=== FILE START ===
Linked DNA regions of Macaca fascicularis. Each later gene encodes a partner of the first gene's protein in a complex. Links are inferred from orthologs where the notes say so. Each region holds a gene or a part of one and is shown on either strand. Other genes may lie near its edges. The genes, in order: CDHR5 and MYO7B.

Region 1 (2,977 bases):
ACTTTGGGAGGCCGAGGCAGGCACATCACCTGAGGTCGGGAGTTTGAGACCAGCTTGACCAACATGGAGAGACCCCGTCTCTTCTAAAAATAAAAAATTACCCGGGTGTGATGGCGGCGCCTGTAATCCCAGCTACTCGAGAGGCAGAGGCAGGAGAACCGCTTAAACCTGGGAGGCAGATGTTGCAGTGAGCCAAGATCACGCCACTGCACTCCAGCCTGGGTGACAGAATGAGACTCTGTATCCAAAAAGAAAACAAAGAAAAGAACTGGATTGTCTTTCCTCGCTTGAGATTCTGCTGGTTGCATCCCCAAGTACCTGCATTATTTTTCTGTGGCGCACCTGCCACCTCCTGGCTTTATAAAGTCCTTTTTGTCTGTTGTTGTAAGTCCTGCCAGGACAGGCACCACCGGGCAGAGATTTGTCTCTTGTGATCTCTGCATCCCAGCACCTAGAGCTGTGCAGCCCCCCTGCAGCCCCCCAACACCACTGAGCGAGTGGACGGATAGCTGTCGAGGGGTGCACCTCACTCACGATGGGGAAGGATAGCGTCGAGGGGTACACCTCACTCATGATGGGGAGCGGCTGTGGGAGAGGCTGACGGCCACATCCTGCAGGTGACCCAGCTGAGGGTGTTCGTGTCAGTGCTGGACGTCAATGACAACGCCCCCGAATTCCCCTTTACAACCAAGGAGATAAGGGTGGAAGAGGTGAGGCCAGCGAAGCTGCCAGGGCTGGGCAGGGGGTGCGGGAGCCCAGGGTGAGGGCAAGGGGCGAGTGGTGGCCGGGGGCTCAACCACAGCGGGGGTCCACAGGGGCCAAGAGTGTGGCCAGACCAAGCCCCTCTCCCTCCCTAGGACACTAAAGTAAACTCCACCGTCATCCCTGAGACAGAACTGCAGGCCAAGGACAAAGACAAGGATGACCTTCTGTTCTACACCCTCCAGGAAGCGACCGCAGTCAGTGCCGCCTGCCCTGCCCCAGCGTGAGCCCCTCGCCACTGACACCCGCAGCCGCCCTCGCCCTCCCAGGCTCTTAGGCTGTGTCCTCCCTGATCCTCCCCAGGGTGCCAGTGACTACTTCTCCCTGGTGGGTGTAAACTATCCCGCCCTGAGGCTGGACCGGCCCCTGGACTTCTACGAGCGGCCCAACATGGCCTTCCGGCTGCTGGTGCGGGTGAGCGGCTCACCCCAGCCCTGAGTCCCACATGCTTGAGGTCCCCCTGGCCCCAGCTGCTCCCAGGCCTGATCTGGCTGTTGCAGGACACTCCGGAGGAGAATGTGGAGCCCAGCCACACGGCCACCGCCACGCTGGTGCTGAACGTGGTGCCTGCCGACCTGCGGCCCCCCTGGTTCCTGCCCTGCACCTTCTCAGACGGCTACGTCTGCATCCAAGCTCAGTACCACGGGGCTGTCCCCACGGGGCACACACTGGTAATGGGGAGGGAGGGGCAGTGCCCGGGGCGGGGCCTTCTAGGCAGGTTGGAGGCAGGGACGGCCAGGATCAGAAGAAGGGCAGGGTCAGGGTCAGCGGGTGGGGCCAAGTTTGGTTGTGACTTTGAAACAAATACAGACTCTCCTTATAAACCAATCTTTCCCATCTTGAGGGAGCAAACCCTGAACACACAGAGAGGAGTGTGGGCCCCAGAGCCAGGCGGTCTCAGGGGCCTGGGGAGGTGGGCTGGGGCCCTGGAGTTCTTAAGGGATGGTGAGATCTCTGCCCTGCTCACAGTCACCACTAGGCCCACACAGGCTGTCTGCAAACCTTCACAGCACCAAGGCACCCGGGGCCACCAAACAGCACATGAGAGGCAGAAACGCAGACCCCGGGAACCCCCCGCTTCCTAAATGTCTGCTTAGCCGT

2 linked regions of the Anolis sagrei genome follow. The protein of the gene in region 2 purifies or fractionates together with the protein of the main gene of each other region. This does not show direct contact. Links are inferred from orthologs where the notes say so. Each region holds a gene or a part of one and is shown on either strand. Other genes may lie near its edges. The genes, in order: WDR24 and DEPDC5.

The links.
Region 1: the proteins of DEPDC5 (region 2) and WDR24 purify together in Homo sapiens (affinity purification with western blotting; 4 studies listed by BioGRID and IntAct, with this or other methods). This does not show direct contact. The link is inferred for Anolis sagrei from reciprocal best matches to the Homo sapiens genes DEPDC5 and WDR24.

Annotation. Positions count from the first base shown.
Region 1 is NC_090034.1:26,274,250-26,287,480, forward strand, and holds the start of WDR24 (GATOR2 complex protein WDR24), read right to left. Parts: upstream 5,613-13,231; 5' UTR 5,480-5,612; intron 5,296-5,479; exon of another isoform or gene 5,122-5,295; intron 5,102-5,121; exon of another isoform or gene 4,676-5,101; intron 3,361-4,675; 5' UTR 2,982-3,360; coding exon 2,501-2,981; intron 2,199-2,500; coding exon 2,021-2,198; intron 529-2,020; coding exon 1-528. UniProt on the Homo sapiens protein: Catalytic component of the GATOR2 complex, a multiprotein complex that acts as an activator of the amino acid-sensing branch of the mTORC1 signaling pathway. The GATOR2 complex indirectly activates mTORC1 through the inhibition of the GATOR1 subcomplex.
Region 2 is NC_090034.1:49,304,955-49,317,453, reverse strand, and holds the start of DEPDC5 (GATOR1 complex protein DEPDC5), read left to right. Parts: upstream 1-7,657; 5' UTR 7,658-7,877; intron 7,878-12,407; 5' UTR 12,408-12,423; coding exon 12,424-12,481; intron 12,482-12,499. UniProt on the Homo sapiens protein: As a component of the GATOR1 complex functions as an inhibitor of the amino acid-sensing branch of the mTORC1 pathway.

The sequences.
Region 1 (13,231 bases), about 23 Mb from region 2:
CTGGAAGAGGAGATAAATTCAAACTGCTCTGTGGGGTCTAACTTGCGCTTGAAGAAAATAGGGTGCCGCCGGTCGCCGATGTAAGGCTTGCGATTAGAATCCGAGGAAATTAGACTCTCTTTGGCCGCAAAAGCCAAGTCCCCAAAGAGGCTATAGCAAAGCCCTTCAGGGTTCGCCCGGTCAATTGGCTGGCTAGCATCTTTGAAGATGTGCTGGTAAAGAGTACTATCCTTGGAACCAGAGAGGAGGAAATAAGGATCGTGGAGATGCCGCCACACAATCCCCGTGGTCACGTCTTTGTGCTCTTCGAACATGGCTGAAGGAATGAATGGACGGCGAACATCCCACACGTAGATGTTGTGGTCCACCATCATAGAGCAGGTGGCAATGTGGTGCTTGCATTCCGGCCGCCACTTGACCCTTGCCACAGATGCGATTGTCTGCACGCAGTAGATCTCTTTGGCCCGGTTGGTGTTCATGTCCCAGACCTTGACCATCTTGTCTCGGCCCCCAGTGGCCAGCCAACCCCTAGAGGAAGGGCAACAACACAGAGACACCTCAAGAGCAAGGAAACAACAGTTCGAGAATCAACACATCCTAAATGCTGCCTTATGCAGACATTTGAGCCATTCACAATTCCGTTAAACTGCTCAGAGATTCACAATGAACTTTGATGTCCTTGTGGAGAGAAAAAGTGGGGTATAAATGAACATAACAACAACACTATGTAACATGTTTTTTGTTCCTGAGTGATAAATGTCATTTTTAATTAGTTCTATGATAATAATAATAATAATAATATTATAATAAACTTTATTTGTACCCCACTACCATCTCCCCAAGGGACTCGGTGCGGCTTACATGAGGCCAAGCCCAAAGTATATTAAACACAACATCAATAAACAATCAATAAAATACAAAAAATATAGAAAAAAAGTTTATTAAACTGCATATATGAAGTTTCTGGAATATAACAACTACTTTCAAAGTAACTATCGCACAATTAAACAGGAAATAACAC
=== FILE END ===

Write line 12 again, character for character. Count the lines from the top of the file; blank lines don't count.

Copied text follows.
CTGGAAGAGGAGATAAATTCAAACTGCTCTGTGGGGTCTAACTTGCGCTTGAAGAAAATAGGGTGCCGCCGGTCGCCGATGTAAGGCTTGCGATTAGAATCCGAGGAAATTAGACTCTCTTTGGCCGCAAAAGCCAAGTCCCCAAAGAGGCTATAGCAAAGCCCTTCAGGGTTCGCCCGGTCAATTGGCTGGCTAGCATCTTTGAAGATGTGCTGGTAAAGAGTACTATCCTTGGAACCAGAGAGGAGGAAATAAGGATCGTGGAGATGCCGCCACACAATCCCCGTGGTCACGTCTTTGTGCTCTTCGAACATGGCTGAAGGAATGAATGGACGGCGAACATCCCACACGTAGATGTTGTGGTCCACCATCATAGAGCAGGTGGCAATGTGGTGCTTGCATTCCGGCCGCCACTTGACCCTTGCCACAGATGCGATTGTCTGCACGCAGTAGATCTCTTTGGCCCGGTTGGTGTTCATGTCCCAGACCTTGACCATCTTGTCTCGGCCCCCAGTGGCCAGCCAACCCCTAGAGGAAGGGCAACAACACAGAGACACCTCAAGAGCAAGGAAACAACAGTTCGAGAATCAACACATCCTAAATGCTGCCTTATGCAGACATTTGAGCCATTCACAATTCCGTTAAACTGCTCAGAGATTCACAATGAACTTTGATGTCCTTGTGGAGAGAAAAAGTGGGGTATAAATGAACATAACAACAACACTATGTAACATGTTTTTTGTTCCTGAGTGATAAATGTCATTTTTAATTAGTTCTATGATAATAATAATAATAATAATATTATAATAAACTTTATTTGTACCCCACTACCATCTCCCCAAGGGACTCGGTGCGGCTTACATGAGGCCAAGCCCAAAGTATATTAAACACAACATCAATAAACAATCAATAAAATACAAAAAATATAGAAAAAAAGTTTATTAAACTGCATATATGAAGTTTCTGGAATATAACAACTACTTTCAAAGTAACTATCGCACAATTAAACAGGAAATAACAC